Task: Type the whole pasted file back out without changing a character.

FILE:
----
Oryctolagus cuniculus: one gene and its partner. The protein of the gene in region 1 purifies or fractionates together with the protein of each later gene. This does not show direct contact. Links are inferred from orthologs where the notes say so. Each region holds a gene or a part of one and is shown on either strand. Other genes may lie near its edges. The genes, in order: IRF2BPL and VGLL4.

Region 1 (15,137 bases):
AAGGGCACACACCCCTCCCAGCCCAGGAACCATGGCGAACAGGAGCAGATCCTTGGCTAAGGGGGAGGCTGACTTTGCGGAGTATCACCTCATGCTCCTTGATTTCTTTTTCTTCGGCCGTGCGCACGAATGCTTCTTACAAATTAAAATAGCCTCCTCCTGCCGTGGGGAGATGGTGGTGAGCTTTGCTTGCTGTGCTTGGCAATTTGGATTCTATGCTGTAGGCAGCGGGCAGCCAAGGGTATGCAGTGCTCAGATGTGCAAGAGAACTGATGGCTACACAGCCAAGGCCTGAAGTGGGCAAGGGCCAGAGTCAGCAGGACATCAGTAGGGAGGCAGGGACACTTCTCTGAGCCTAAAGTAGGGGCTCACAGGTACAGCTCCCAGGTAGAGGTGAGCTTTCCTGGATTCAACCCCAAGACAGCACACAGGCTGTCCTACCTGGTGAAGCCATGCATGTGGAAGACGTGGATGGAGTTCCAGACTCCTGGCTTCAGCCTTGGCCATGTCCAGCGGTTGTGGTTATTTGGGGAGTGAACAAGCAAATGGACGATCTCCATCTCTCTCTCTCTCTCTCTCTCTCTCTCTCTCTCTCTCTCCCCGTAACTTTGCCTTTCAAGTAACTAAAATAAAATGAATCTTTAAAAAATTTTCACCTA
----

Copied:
Oryctolagus cuniculus: one gene and its partner. The protein of the gene in region 1 purifies or fractionates together with the protein of each later gene. This does not show direct contact. Links are inferred from orthologs where the notes say so. Each region holds a gene or a part of one and is shown on either strand. Other genes may lie near its edges. The genes, in order: IRF2BPL and VGLL4.

Region 1 (15,137 bases):
AAGGGCACACACCCCTCCCAGCCCAGGAACCATGGCGAACAGGAGCAGATCCTTGGCTAAGGGGGAGGCTGACTTTGCGGAGTATCACCTCATGCTCCTTGATTTCTTTTTCTTCGGCCGTGCGCACGAATGCTTCTTACAAATTAAAATAGCCTCCTCCTGCCGTGGGGAGATGGTGGTGAGCTTTGCTTGCTGTGCTTGGCAATTTGGATTCTATGCTGTAGGCAGCGGGCAGCCAAGGGTATGCAGTGCTCAGATGTGCAAGAGAACTGATGGCTACACAGCCAAGGCCTGAAGTGGGCAAGGGCCAGAGTCAGCAGGACATCAGTAGGGAGGCAGGGACACTTCTCTGAGCCTAAAGTAGGGGCTCACAGGTACAGCTCCCAGGTAGAGGTGAGCTTTCCTGGATTCAACCCCAAGACAGCACACAGGCTGTCCTACCTGGTGAAGCCATGCATGTGGAAGACGTGGATGGAGTTCCAGACTCCTGGCTTCAGCCTTGGCCATGTCCAGCGGTTGTGGTTATTTGGGGAGTGAACAAGCAAATGGACGATCTCCATCTCTCTCTCTCTCTCTCTCTCTCTCTCTCTCTCTCTCTCCCCGTAACTTTGCCTTTCAAGTAACTAAAATAAAATGAATCTTTAAAAAATTTTCACCTA